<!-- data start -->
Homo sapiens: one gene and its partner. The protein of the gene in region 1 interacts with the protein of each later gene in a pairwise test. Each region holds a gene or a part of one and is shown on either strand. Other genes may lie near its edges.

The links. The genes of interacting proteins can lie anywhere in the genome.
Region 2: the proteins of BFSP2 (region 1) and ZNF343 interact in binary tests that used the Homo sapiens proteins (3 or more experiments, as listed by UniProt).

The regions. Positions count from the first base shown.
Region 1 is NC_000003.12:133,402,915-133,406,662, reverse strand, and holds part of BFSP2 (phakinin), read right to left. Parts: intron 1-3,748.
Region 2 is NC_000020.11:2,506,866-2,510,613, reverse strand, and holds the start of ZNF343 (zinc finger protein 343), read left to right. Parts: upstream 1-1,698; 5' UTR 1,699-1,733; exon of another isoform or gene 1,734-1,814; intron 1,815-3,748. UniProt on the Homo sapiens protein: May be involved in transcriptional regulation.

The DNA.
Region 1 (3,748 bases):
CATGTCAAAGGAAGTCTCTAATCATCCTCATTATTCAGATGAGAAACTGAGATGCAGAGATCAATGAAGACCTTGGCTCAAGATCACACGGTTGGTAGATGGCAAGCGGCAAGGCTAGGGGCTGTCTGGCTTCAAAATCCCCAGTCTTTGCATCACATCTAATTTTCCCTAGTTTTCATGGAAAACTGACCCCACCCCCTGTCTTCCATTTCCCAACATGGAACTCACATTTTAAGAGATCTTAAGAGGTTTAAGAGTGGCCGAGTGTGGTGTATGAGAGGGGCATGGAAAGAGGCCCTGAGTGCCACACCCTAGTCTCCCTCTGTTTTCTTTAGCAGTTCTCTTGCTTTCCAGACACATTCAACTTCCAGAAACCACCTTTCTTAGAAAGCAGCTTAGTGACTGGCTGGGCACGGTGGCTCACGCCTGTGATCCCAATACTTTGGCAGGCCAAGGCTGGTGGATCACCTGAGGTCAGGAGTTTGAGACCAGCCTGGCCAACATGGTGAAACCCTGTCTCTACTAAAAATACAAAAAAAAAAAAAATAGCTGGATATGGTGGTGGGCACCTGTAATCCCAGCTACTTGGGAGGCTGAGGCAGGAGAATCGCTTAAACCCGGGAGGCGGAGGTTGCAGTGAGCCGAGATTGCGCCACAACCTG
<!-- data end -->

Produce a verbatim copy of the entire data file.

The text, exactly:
Homo sapiens: one gene and its partner. The protein of the gene in region 1 interacts with the protein of each later gene in a pairwise test. Each region holds a gene or a part of one and is shown on either strand. Other genes may lie near its edges.

The links. The genes of interacting proteins can lie anywhere in the genome.
Region 2: the proteins of BFSP2 (region 1) and ZNF343 interact in binary tests that used the Homo sapiens proteins (3 or more experiments, as listed by UniProt).

The regions. Positions count from the first base shown.
Region 1 is NC_000003.12:133,402,915-133,406,662, reverse strand, and holds part of BFSP2 (phakinin), read right to left. Parts: intron 1-3,748.
Region 2 is NC_000020.11:2,506,866-2,510,613, reverse strand, and holds the start of ZNF343 (zinc finger protein 343), read left to right. Parts: upstream 1-1,698; 5' UTR 1,699-1,733; exon of another isoform or gene 1,734-1,814; intron 1,815-3,748. UniProt on the Homo sapiens protein: May be involved in transcriptional regulation.

The DNA.
Region 1 (3,748 bases):
CATGTCAAAGGAAGTCTCTAATCATCCTCATTATTCAGATGAGAAACTGAGATGCAGAGATCAATGAAGACCTTGGCTCAAGATCACACGGTTGGTAGATGGCAAGCGGCAAGGCTAGGGGCTGTCTGGCTTCAAAATCCCCAGTCTTTGCATCACATCTAATTTTCCCTAGTTTTCATGGAAAACTGACCCCACCCCCTGTCTTCCATTTCCCAACATGGAACTCACATTTTAAGAGATCTTAAGAGGTTTAAGAGTGGCCGAGTGTGGTGTATGAGAGGGGCATGGAAAGAGGCCCTGAGTGCCACACCCTAGTCTCCCTCTGTTTTCTTTAGCAGTTCTCTTGCTTTCCAGACACATTCAACTTCCAGAAACCACCTTTCTTAGAAAGCAGCTTAGTGACTGGCTGGGCACGGTGGCTCACGCCTGTGATCCCAATACTTTGGCAGGCCAAGGCTGGTGGATCACCTGAGGTCAGGAGTTTGAGACCAGCCTGGCCAACATGGTGAAACCCTGTCTCTACTAAAAATACAAAAAAAAAAAAAATAGCTGGATATGGTGGTGGGCACCTGTAATCCCAGCTACTTGGGAGGCTGAGGCAGGAGAATCGCTTAAACCCGGGAGGCGGAGGTTGCAGTGAGCCGAGATTGCGCCACAACCTG